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Christians in the Movies traces the arc of the portrayal in film of Christians from 1905 to the present. For most of the first six decades, the portrayals were favorable and even reverential. By contrast, from 1970 on, Christians have often been treated with hostility and often outright ridicule. This book explores this shift through in-depth reviews and commentaries on 100 important films, as well as briefer discussions of about 75 additional Christian-themed films.
Peter E. Dans examines various causative factors for this change such as the abolition of the Hays Motion Picture Production Code, the demise of the Catholic Legion of Decency, and the associated profound societal and cultural changes. From a look at the real story behind the Scopes trial to portraits of actors, directors and writers most prominently associated with films involving Christians and Christianity, Christians in the Movies provides a great resource for those who wish to select films for showing at churches, universities or for personal viewing and critical examination of the recent cultural movements and thought.
Dans (Doctors in the Movies) considers nearly 200 films from 1905 to the present chronologically by decade. In an extended essay on the portrayal of Christians in films (too often negative, he believes), Dans considers the effect of early decency codes, explores differing treatment of Christian groups (e.g., fundamentalists, Catholics), describes the watershed impact of The Passion of the Christ, and meditates on why Christians should care about how they are portrayed in films. The author casts a wide net, including some films not regarded as religious, notably Dead Man Walking and the Godfather movies. Dans gives his approval to diverse films such as Schindler's List, The Greatest Story Ever Told, and Robert Duvall's The Apostle. As most of the films are currently available on DVD, this can be read as a film history or a viewing guide. VERDICT Dans's critical judgments are generally reliable or provocative, but the lengthy plot summaries seem unnecessary. Because movies are rarely covered from a specifically Christian perspective, the flaws can be forgiven. Students researching depictions of Christians and Christian concerns and people selecting Christian-themed films for churches and other institutions will find valuable information here.—Stephen Rees, Levittown Lib., PA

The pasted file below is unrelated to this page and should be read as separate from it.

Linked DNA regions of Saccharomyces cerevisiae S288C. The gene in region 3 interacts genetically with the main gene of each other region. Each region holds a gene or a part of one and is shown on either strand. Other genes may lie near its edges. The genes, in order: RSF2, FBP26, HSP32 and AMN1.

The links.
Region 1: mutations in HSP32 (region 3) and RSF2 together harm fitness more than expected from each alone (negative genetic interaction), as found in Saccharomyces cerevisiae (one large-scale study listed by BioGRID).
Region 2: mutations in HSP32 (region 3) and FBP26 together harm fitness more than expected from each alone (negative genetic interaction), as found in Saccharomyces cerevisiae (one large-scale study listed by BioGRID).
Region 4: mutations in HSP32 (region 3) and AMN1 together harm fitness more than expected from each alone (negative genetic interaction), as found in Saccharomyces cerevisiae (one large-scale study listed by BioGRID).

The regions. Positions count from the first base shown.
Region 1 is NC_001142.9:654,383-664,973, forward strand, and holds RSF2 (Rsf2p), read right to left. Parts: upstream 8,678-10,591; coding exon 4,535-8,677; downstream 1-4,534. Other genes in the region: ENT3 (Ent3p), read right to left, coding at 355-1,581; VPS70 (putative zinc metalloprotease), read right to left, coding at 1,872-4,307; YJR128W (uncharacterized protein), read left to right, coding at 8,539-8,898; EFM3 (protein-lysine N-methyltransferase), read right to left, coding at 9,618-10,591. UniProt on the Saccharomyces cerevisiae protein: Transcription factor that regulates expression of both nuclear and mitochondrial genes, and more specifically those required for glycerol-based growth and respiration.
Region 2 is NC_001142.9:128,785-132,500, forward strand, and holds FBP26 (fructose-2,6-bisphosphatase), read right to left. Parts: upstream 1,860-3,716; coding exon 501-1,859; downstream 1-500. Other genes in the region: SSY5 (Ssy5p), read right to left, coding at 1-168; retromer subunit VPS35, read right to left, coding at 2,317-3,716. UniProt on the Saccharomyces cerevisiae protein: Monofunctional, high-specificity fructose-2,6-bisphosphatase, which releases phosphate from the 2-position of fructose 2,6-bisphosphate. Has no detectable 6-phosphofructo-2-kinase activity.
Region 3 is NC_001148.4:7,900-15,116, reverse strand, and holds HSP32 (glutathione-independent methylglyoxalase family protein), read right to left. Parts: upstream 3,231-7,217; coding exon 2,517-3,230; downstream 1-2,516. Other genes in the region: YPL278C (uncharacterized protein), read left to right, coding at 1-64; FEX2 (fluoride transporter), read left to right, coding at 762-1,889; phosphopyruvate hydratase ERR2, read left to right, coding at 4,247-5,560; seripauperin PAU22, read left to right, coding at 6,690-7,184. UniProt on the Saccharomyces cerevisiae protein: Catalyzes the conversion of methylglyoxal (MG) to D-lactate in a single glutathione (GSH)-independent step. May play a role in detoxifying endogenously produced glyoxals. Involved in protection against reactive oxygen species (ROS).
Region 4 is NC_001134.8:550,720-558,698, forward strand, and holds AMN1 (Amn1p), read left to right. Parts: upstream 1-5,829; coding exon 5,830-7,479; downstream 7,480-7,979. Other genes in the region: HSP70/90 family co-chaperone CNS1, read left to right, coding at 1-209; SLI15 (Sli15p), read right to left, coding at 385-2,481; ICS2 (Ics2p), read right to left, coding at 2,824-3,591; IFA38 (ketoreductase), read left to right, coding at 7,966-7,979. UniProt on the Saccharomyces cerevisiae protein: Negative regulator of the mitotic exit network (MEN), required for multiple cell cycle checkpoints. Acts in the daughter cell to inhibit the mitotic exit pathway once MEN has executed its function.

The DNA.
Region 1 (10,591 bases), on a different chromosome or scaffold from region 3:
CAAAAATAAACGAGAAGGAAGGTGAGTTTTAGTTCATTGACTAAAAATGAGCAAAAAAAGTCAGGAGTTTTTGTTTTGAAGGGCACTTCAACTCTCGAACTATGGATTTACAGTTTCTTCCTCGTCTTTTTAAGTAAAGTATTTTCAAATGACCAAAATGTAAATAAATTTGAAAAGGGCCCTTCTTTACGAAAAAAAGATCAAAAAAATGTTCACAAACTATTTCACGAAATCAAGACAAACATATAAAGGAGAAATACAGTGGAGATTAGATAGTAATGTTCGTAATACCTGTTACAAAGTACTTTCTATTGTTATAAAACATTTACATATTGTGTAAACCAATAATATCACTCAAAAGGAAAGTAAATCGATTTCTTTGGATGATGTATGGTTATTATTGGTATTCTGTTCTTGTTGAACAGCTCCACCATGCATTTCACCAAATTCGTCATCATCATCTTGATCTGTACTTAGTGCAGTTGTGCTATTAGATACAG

Chapter 1 Portraying Christians in Film Chapter 2 Piety and Passion: The Silent Era Chapter 3 He Ain't Heavy, He's My Brother: The 1930s Chapter 4 "There Are No Atheists in Foxholes": The 1940s Chapter 5 The Age of the Epic: The 1950s Chapter 6 "The Times, They Are A'Changin'" The 1960s Chapter 7 The Flower Children's Hour: The 1970s Chapter 8 Heaven Help Us: The 1980s Chapter 9 Broken Vows: The 1990s Chapter 10 Amazing Grace: The Millennium and After
Posted March 28, 2010
Dr. Dans' focus on the depiction of Christians (particularly Roman Catholics) gives a reference line as he surveys (mostly) American film from 1905 to 2008.
He mentions "...those who are sick of films with profanity, violence, and gratuitous sex and are searching for films about someone who takes religion seriously." (page 312). He keeps that perspective in mind as he reviews film history and individual films.
He reports the good and the bad. Despite descriptions of many films that misrepresent Christianity or Catholicism, the book kept me interested, often encouraged.
I was confused by a few apparent mistakes in the text, these two in particular:
1) In describing the "Luther" movie, Dr. Dans writes that "Luther translates the New Testament into German and tells the people to learn to despise the cross and pretense." (page 309). "...despise the cross..."? Does Luther do that in the movie? I don't recall that. Wouldn't that be totally opposite to all he believed? I think it's simply a typo.
2) On "The Passion of the Christ", Dr. Dans refers twice to Christ's bones being broken (pages 314 and 315). Again, I do not recall that in the movie, and I know it's contrary to the Bible, which notes that Christ's bones were not broken (as he is the fulfillment of the Passover Lamb) (John 19: 31-37 and Exodus 12:46). Surely Mr. Gibson knew that. Didn't Dr. Dans?
But, I learned about many films and many eras. I wonder why Dr. Dans did not include "Daens" (1993, Netherlands), in which a tough, compassionate priest confronts child labor and industrialists' oppression of the working poor.
I'm glad I read this unique movie history.